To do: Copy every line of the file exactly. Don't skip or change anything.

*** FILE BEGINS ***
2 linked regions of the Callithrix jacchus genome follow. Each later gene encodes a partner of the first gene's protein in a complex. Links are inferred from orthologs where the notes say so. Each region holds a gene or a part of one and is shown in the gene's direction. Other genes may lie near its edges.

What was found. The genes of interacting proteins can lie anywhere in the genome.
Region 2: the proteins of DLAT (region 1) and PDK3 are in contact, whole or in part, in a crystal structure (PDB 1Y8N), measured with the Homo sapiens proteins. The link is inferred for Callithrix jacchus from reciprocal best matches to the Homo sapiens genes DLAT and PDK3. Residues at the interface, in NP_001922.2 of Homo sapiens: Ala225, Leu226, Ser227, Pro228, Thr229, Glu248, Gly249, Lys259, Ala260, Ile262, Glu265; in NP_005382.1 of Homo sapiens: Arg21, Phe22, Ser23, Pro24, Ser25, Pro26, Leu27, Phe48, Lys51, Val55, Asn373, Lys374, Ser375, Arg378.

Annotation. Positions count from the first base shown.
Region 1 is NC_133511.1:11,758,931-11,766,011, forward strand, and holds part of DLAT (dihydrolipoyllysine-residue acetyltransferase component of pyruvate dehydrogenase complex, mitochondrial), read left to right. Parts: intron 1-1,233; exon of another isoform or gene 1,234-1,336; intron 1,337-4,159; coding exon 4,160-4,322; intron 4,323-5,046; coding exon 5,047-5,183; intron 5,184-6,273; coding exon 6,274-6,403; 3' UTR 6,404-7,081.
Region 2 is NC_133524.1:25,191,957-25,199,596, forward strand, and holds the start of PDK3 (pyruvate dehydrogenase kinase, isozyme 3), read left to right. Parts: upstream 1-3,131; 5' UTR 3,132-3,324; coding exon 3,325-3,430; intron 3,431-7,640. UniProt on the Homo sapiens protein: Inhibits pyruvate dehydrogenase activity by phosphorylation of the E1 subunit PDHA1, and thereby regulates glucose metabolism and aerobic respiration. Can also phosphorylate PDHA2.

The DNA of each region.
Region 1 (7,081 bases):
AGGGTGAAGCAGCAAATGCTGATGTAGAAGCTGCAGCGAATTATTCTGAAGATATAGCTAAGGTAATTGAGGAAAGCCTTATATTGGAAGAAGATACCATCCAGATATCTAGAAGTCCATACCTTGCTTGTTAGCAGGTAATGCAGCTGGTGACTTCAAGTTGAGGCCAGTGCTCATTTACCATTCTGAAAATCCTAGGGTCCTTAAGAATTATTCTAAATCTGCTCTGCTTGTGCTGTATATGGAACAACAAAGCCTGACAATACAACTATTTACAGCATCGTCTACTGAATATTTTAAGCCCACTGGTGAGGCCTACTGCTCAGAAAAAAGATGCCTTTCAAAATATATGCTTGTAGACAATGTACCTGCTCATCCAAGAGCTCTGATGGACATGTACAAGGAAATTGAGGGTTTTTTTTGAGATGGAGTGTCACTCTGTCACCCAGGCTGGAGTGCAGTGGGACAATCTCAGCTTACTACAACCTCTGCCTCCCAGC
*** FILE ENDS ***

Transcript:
2 linked regions of the Callithrix jacchus genome follow. Each later gene encodes a partner of the first gene's protein in a complex. Links are inferred from orthologs where the notes say so. Each region holds a gene or a part of one and is shown in the gene's direction. Other genes may lie near its edges.

What was found. The genes of interacting proteins can lie anywhere in the genome.
Region 2: the proteins of DLAT (region 1) and PDK3 are in contact, whole or in part, in a crystal structure (PDB 1Y8N), measured with the Homo sapiens proteins. The link is inferred for Callithrix jacchus from reciprocal best matches to the Homo sapiens genes DLAT and PDK3. Residues at the interface, in NP_001922.2 of Homo sapiens: Ala225, Leu226, Ser227, Pro228, Thr229, Glu248, Gly249, Lys259, Ala260, Ile262, Glu265; in NP_005382.1 of Homo sapiens: Arg21, Phe22, Ser23, Pro24, Ser25, Pro26, Leu27, Phe48, Lys51, Val55, Asn373, Lys374, Ser375, Arg378.

Annotation. Positions count from the first base shown.
Region 1 is NC_133511.1:11,758,931-11,766,011, forward strand, and holds part of DLAT (dihydrolipoyllysine-residue acetyltransferase component of pyruvate dehydrogenase complex, mitochondrial), read left to right. Parts: intron 1-1,233; exon of another isoform or gene 1,234-1,336; intron 1,337-4,159; coding exon 4,160-4,322; intron 4,323-5,046; coding exon 5,047-5,183; intron 5,184-6,273; coding exon 6,274-6,403; 3' UTR 6,404-7,081.
Region 2 is NC_133524.1:25,191,957-25,199,596, forward strand, and holds the start of PDK3 (pyruvate dehydrogenase kinase, isozyme 3), read left to right. Parts: upstream 1-3,131; 5' UTR 3,132-3,324; coding exon 3,325-3,430; intron 3,431-7,640. UniProt on the Homo sapiens protein: Inhibits pyruvate dehydrogenase activity by phosphorylation of the E1 subunit PDHA1, and thereby regulates glucose metabolism and aerobic respiration. Can also phosphorylate PDHA2.

The DNA of each region.
Region 1 (7,081 bases):
AGGGTGAAGCAGCAAATGCTGATGTAGAAGCTGCAGCGAATTATTCTGAAGATATAGCTAAGGTAATTGAGGAAAGCCTTATATTGGAAGAAGATACCATCCAGATATCTAGAAGTCCATACCTTGCTTGTTAGCAGGTAATGCAGCTGGTGACTTCAAGTTGAGGCCAGTGCTCATTTACCATTCTGAAAATCCTAGGGTCCTTAAGAATTATTCTAAATCTGCTCTGCTTGTGCTGTATATGGAACAACAAAGCCTGACAATACAACTATTTACAGCATCGTCTACTGAATATTTTAAGCCCACTGGTGAGGCCTACTGCTCAGAAAAAAGATGCCTTTCAAAATATATGCTTGTAGACAATGTACCTGCTCATCCAAGAGCTCTGATGGACATGTACAAGGAAATTGAGGGTTTTTTTTGAGATGGAGTGTCACTCTGTCACCCAGGCTGGAGTGCAGTGGGACAATCTCAGCTTACTACAACCTCTGCCTCCCAGC